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Bass in your face!
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Bogdan Radovic
GMC Admin & Bass Instructor
29 years old
Belgrade, Serbia
Born Jan-7-1986
Music,bass guitar,composing,tennis
Joined: 30-November 07
Profile Views: 46.462*
Last Seen: Today, 01:38 AM
Local Time: Mar 4 2015, 03:53 AM
15.293 posts (6 per day)
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Bogdan Radovic

GMC Instructor

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16 Feb 2015
I found this idea and video pretty awesome. I can't stop listening to it, there is something contagious about it smile.gif
It is really amazing what kind of music he gets just by mixing back and forth between guitar signal which is live and 4 seconds delayed.

13 Feb 2015
Just found this: http://playback.fm/birthday-song

It allows you to find out which song was #1 on the day you were born. Have no idea about the accuracy of the data though smile.gif

Here is mine:

13 Feb 2015
I was watching the movie Boyhood (what an epic movie btw!), and there was a scene where father gifted his son with a custom made CD - The Black Album, consisting of songs from Beatles solo carriers which when put together conway that special magic which made their music so cool. The idea is based on Ethan Hawkes real life experience and it is a really cool one to make such a CD smile.gif

Since this scene in the movie raised some dust, the cast later on gave more details about the actual playlist of the CD.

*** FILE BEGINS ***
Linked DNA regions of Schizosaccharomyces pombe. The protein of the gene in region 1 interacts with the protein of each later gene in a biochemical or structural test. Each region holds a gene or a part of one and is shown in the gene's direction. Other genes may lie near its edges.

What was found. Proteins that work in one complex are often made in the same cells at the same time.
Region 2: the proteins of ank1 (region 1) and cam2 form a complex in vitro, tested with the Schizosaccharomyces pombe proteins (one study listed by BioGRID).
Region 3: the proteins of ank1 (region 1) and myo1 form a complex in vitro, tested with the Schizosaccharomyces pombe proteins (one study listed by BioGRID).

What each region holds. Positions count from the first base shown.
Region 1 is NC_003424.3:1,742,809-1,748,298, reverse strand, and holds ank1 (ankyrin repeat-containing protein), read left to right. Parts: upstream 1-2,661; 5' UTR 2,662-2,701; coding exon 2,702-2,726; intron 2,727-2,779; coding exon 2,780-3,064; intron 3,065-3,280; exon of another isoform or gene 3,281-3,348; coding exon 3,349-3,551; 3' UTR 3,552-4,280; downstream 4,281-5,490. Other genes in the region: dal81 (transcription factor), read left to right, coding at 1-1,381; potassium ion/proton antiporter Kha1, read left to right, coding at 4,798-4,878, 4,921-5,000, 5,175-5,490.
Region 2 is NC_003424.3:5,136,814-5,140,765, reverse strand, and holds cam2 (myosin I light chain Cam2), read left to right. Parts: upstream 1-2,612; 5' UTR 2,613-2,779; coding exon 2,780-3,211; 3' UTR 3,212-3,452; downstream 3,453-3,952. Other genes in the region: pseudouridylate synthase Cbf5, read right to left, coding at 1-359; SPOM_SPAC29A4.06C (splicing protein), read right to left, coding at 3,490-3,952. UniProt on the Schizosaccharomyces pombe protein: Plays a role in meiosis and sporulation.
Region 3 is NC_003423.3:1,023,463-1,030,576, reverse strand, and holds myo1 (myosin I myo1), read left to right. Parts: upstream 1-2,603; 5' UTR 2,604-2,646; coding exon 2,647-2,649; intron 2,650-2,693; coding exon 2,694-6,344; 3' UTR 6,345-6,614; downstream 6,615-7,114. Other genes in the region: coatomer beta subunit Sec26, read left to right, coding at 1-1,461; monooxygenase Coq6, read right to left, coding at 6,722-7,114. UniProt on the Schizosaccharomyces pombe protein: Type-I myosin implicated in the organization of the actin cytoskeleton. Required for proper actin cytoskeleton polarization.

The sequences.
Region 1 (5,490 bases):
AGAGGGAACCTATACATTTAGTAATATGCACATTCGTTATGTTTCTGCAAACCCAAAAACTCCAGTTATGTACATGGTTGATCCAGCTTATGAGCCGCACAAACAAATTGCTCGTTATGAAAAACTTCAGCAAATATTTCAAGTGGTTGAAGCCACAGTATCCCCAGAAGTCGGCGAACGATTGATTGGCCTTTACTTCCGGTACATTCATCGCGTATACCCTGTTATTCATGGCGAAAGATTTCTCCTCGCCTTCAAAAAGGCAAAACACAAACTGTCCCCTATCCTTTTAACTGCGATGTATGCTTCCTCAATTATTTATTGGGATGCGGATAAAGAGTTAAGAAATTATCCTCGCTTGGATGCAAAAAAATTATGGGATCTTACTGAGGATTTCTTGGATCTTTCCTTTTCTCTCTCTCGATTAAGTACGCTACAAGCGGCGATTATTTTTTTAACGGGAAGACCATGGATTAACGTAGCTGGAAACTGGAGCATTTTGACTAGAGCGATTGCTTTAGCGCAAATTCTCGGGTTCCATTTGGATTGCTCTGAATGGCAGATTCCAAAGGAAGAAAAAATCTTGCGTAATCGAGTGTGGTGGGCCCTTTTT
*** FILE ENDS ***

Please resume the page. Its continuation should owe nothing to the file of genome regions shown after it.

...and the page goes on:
First, here is the scene :

Here is the official interview with the details and playlist: http://www.buzzfeed.com/ethanhawke/boyhood...bum#.cd1oAxdm7d

...and here is the Youtube playlist for the "black album" :
12 Feb 2015
When we go into the studio, we usually either record "live" or against a metronome beat or so called "Click track". I must say that all the material I have recorded with bands so far was done against a metronome beat/track. We would usually record pilot tracks at home and then drummer would first go into the studio and record the drums over pilot tracks and metronome click. After drums are done, other instruments would be recorded. Lately, I've been thinking about the alternative approach - recording "live". This means that the band will go into the studio and play live, just like on rehearsals or gigs. Usually drums, bass and maybe a guitar track would all be recorded in this one take and then other instruments/tracks overdubbed.

As I view it, here are some pros and cons of both methods :




- music is recorded to a steady metronome beat so there is not much if any tempo variation throughout the song
- it is somewhat easier to record overdubs and add other midi triggered instruments over the tracks which are recorded "in time" and with the click track
- more flexibility in studio choice as only 1 instrument is recorded at the time


- less dynamics in music which come from variable tempo throughout the song
- lack of energy that comes from band playing together in one room




- songs sound more like the live band performances
- songs have tempo which is not fixed and usually speeds up in the choruses, drops a bit in verse and dynamics go up during solos or ending sections of the song
- overall more dynamics


- tempo can really get away and song can start in one tempo and end up with a completely different one which is not always good. I would call this "additional nervousness" in the song. Songs would be less "flat" and steady sounding when it comes to time keeping.
- could be more tricky to record as band would be searching for a "perfect" take and this take also needs to have a good and well played other instruments (not just drums) since more musicians are recorded at the same time.